On This Day, June 29, 1967 – Supreme Court Strikes Down Death Penalty
1972 – In Furman v. Georgia, the U.S. Supreme Court rules by a vote of 5-4 that capital punishment, as it is currently employed on the state and federal level, is unconstitutional. The majority held that, in violation of the Eighth Amendment to the Constitution, the death penalty qualified as “cruel and unusual punishment,” primarily because states employed execution in “arbitrary and capricious ways,” especially in regard to race. It was the first time that the nation’s highest court had ruled against capital punishment. However, because the Supreme Court suggested new legislation that could make death sentences constitutional again, such as the development of standardized guidelines for juries that decide sentences, it was not an outright victory for opponents of the death penalty.
In 1976, with 66 percent of Americans still supporting capital punishment, the Supreme Court acknowledged progress made in jury guidelines and reinstated the death penalty under a “model of guided discretion.” In 1977, Gary Gilmore, a career criminal who had murdered an elderly couple because they would not lend him their car, was the first person to be executed since the end of the ban. Defiantly facing a firing squad in Utah, Gilmore’s last words to his executioners before they shot him through the heart were, “Let’s do it.”
1652 – Massachusetts declared itself an independent commonwealth.
1767 – The British Parliament approved the Townshend Revenue Acts. The acts imposed import duties on glass, lead, paint, paper and tea shipped to America.
1776 – The Virginia constitution was adopted and Patrick Henry was made governor.
1804 – Privates John Collins and Hugh Hall of the Lewis and Clark Expedition were found guilty by a court-martial consisting of members of the Corps of Discovery for getting drunk on duty. Collins received 100 lashes on his back and Hall received 50.
1860 – The first iron-pile lighthouse was completed at Minot’s Ledge, MA.
1880 – France annexed Tahiti.
1888 – Professor Frederick Treves performed the first appendectomy in England.
1897 – The Chicago Cubs scored 36 runs in a game against Louisville, setting a record for runs scored by a team in a single game.
1901 – The first edition of “Editor & Publisher” was issued.
1903 – The British government officially protested Belgian atrocities in the Congo.
1932 – Siam’s army seized Bangkok and announced an end to the absolute monarchy.
1941 – Joe DiMaggio got a base hit in his 42nd consecutive game. He broke George Sisler’s record from 1922.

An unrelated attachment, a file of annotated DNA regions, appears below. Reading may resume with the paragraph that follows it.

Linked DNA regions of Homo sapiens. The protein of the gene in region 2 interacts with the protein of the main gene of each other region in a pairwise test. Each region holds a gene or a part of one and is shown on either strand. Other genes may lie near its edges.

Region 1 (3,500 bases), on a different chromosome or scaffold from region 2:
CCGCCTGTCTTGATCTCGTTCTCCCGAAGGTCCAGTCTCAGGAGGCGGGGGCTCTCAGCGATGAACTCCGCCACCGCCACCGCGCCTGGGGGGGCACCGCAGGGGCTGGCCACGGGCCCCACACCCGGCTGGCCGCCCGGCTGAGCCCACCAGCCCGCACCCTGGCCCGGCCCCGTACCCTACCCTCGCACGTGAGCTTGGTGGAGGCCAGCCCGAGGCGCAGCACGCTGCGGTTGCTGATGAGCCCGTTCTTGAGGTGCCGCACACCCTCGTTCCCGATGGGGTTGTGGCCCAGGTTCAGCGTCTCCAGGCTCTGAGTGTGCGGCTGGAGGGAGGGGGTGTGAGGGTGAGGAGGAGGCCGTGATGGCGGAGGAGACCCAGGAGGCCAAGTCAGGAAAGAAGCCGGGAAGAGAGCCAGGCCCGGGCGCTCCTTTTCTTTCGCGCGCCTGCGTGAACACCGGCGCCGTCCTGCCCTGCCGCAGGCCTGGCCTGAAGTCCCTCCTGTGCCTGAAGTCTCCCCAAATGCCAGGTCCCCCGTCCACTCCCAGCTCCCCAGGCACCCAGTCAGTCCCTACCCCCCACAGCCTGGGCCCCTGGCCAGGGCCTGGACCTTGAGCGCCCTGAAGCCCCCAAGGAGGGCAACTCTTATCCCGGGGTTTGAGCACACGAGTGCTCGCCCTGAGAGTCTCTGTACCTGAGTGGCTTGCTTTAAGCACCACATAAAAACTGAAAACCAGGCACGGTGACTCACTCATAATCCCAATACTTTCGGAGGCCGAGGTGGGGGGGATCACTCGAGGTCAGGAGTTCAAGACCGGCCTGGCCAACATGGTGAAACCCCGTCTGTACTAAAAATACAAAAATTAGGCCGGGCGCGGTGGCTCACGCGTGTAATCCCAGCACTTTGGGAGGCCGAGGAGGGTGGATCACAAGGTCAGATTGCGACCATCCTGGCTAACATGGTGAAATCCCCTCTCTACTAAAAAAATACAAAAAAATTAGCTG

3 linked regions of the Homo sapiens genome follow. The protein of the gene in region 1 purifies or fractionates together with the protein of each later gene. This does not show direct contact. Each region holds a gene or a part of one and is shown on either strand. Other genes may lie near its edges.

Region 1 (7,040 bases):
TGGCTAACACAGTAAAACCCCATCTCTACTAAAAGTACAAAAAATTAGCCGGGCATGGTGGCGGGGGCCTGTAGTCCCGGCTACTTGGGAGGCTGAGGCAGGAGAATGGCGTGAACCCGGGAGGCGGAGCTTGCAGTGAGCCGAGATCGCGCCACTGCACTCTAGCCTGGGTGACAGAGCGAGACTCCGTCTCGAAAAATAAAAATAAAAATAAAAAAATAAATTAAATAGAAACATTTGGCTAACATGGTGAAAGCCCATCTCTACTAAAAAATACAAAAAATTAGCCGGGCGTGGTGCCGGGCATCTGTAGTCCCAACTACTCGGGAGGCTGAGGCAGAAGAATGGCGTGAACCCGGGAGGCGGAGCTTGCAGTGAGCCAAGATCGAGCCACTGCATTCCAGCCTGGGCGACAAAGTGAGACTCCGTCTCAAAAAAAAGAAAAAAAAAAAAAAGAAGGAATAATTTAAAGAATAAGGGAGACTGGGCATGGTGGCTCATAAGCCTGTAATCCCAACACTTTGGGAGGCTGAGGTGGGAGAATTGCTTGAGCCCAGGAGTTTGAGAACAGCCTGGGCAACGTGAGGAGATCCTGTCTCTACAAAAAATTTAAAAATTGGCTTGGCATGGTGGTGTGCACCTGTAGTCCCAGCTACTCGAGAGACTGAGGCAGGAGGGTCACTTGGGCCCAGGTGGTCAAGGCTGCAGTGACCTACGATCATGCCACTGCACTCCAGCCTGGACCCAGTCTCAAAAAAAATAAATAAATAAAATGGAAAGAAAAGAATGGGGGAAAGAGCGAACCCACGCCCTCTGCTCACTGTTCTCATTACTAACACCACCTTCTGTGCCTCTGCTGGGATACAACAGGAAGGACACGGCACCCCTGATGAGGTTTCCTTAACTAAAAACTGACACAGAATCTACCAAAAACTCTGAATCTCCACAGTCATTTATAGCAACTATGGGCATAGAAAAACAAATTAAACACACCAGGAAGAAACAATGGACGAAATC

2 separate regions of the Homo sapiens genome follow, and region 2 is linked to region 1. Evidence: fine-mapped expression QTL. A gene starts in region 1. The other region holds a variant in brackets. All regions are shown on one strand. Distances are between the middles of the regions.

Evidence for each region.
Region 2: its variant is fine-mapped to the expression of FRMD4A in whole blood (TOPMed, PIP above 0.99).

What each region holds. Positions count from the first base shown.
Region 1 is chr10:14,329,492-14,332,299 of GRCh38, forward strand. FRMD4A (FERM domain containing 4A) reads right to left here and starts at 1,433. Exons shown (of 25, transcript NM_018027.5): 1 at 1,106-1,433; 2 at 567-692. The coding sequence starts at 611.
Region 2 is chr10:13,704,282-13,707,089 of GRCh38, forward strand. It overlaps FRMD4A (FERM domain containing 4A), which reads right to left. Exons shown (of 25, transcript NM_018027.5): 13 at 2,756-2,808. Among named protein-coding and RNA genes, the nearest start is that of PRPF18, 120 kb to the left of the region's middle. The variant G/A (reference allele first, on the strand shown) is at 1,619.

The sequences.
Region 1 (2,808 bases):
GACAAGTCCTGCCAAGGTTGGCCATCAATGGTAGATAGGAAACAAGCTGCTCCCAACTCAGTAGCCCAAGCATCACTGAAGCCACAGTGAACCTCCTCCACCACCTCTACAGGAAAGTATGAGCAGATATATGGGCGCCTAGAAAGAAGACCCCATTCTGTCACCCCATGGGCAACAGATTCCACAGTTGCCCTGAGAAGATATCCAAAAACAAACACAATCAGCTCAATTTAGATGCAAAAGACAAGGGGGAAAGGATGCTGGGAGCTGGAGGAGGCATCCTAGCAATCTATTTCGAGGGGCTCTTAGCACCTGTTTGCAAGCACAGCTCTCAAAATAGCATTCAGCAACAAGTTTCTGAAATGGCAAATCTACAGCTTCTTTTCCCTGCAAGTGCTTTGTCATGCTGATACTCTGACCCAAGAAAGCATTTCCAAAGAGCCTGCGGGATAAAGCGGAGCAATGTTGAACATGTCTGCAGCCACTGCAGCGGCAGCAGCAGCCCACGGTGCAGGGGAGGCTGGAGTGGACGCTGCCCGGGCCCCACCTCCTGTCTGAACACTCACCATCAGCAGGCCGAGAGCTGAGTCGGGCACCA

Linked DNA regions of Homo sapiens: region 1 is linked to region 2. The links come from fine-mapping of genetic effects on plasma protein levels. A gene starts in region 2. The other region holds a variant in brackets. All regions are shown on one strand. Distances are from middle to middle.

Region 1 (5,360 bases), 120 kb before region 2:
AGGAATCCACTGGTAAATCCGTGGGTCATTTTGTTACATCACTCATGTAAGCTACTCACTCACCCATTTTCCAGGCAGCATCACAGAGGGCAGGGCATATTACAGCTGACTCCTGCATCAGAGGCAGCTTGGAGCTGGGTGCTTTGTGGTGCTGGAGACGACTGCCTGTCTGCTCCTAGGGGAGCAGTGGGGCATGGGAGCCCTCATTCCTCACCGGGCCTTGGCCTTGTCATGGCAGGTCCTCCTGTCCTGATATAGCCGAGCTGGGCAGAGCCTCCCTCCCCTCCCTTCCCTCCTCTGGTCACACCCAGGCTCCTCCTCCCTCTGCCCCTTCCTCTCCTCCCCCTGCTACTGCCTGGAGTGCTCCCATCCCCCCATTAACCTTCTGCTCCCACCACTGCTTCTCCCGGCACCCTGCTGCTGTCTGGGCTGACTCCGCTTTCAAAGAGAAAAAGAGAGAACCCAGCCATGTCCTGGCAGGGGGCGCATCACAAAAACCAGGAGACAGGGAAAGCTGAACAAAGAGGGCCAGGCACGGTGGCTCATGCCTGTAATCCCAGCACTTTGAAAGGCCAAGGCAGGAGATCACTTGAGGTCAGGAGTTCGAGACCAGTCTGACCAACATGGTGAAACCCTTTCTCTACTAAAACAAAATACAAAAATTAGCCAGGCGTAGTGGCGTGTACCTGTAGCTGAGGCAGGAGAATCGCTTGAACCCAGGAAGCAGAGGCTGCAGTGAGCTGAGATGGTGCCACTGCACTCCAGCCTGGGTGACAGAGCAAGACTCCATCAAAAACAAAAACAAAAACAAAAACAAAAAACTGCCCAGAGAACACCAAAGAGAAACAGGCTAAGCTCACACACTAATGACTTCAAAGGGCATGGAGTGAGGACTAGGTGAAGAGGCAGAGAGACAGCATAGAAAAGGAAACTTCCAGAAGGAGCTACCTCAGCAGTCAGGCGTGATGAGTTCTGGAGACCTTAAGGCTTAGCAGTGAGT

1946 – British authorities arrested more than 2,700 Jews in Palestine in an attempt to end alleged terrorism.
1950 – U.S. President Harry S. Truman authorized a sea blockade of Korea.
1953 – The Federal Highway Act authorized the construction of 42,500 miles of freeway from coast to coast.
1954 – The Atomic Energy Commission voted against reinstating Dr. J. Robert Oppenheimer’s access to classified information.
1955 – The Soviet Union sent tanks to Poznan, Poland, to put down anti-Communist demonstrations.
1956 – Marilyn Monroe and Arthur Miller were married. They were divorced on January 20, 1961.
1966 – The U.S. bombed fuel storage facilities near the North Vietnamese cities of Hanoi and Haiphong.
1967 – Keith Richards sat before magistrates in Chichester, West Sussex, England, facing charges that stemmed from the infamous raid of Richards’ Redlands estate five months earlier. Though the raid netted very little in the way of actual drugs, what it did net was a great deal of notoriety for the already notorious Rolling Stones. It was during this raid that the police famously encountered a young Marianne Faithfull clad only in a bearskin rug, a fact that the prosecutor in the case seemed to regard as highly relevant to the case at hand. In questioning Richards, Queen’s Counsel Malcolm Morris tried to imply that Faithfull’s nudity was probably the result of a loss of inhibition due to cannabis use.
1967 – Israel removed barricades, re-unifying Jerusalem.
1982 – Israel invaded Lebanon.
1987 – Vincent Van Gogh’s “Le Pont de Trinquetaille” was bought for $20.4 million at an auction in London, England.
1995 – The shuttle Atlantis and the Russian space station Mir docked, forming the largest man-made satellite to orbit the Earth.
2000 – In Santa Rosa, CA, the official groundbreaking ceremony took place for the Charles M. Schulz Museum.
2007 – The first generation Apple iPhone went on sale.
2011 – The state of Nevada passed the first law that permitted the operation of autonomous cars on public roads.
Source: History.com; On-This-Day.com